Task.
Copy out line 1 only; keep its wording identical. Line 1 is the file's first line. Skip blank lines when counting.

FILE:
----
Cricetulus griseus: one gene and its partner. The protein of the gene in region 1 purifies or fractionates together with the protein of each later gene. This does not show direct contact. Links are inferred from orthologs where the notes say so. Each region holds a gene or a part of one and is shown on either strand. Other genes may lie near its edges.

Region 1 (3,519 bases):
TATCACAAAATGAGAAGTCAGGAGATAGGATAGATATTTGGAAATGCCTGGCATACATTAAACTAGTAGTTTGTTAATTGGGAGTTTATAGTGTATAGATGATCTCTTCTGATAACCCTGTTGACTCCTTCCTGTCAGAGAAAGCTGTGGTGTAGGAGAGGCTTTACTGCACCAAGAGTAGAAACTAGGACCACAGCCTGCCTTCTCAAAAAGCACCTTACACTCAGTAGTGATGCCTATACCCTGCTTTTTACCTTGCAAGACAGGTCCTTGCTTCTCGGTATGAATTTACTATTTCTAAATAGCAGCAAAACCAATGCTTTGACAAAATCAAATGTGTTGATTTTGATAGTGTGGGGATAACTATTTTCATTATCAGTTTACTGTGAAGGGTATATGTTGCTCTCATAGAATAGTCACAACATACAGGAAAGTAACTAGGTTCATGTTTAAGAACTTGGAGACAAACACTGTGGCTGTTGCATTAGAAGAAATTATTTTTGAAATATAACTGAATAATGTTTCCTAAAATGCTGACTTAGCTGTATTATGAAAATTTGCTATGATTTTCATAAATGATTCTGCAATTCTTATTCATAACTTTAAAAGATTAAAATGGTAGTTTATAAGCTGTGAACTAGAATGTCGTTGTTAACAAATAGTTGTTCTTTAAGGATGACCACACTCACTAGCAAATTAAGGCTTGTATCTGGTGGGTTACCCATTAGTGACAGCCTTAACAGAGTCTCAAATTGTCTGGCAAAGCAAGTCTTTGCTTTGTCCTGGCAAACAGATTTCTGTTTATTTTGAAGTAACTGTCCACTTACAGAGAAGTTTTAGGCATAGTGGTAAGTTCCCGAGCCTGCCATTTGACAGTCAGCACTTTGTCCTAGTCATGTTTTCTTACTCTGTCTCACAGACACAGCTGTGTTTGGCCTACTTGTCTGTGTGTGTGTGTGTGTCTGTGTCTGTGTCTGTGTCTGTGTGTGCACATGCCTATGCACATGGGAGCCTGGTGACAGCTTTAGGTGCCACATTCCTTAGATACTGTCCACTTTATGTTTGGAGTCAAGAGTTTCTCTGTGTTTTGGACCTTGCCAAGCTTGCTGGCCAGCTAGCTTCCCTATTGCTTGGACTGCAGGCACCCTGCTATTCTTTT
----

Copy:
Cricetulus griseus: one gene and its partner. The protein of the gene in region 1 purifies or fractionates together with the protein of each later gene. This does not show direct contact. Links are inferred from orthologs where the notes say so. Each region holds a gene or a part of one and is shown on either strand. Other genes may lie near its edges.